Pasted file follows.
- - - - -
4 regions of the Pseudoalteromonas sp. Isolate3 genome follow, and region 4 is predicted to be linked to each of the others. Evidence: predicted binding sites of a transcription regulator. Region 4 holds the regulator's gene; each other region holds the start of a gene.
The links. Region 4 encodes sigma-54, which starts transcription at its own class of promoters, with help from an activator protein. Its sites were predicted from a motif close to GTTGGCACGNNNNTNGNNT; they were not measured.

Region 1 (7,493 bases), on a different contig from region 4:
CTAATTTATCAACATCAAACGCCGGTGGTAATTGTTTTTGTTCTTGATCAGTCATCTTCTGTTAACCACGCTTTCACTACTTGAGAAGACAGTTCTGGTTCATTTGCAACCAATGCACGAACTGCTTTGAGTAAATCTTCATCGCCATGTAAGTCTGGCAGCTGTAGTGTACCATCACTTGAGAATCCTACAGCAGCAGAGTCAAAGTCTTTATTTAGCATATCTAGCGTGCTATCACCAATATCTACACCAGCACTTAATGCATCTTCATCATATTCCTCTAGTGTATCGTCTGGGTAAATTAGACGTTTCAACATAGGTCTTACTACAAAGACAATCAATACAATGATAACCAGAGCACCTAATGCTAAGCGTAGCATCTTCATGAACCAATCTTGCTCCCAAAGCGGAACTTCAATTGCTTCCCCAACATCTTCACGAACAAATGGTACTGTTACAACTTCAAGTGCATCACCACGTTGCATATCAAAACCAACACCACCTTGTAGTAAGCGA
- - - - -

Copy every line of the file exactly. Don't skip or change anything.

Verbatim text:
4 regions of the Pseudoalteromonas sp. Isolate3 genome follow, and region 4 is predicted to be linked to each of the others. Evidence: predicted binding sites of a transcription regulator. Region 4 holds the regulator's gene; each other region holds the start of a gene.
The links. Region 4 encodes sigma-54, which starts transcription at its own class of promoters, with help from an activator protein. Its sites were predicted from a motif close to GTTGGCACGNNNNTNGNNT; they were not measured.

Region 1 (7,493 bases), on a different contig from region 4:
CTAATTTATCAACATCAAACGCCGGTGGTAATTGTTTTTGTTCTTGATCAGTCATCTTCTGTTAACCACGCTTTCACTACTTGAGAAGACAGTTCTGGTTCATTTGCAACCAATGCACGAACTGCTTTGAGTAAATCTTCATCGCCATGTAAGTCTGGCAGCTGTAGTGTACCATCACTTGAGAATCCTACAGCAGCAGAGTCAAAGTCTTTATTTAGCATATCTAGCGTGCTATCACCAATATCTACACCAGCACTTAATGCATCTTCATCATATTCCTCTAGTGTATCGTCTGGGTAAATTAGACGTTTCAACATAGGTCTTACTACAAAGACAATCAATACAATGATAACCAGAGCACCTAATGCTAAGCGTAGCATCTTCATGAACCAATCTTGCTCCCAAAGCGGAACTTCAATTGCTTCCCCAACATCTTCACGAACAAATGGTACTGTTACAACTTCAAGTGCATCACCACGTTGCATATCAAAACCAACACCACCTTGTAGTAAGCGA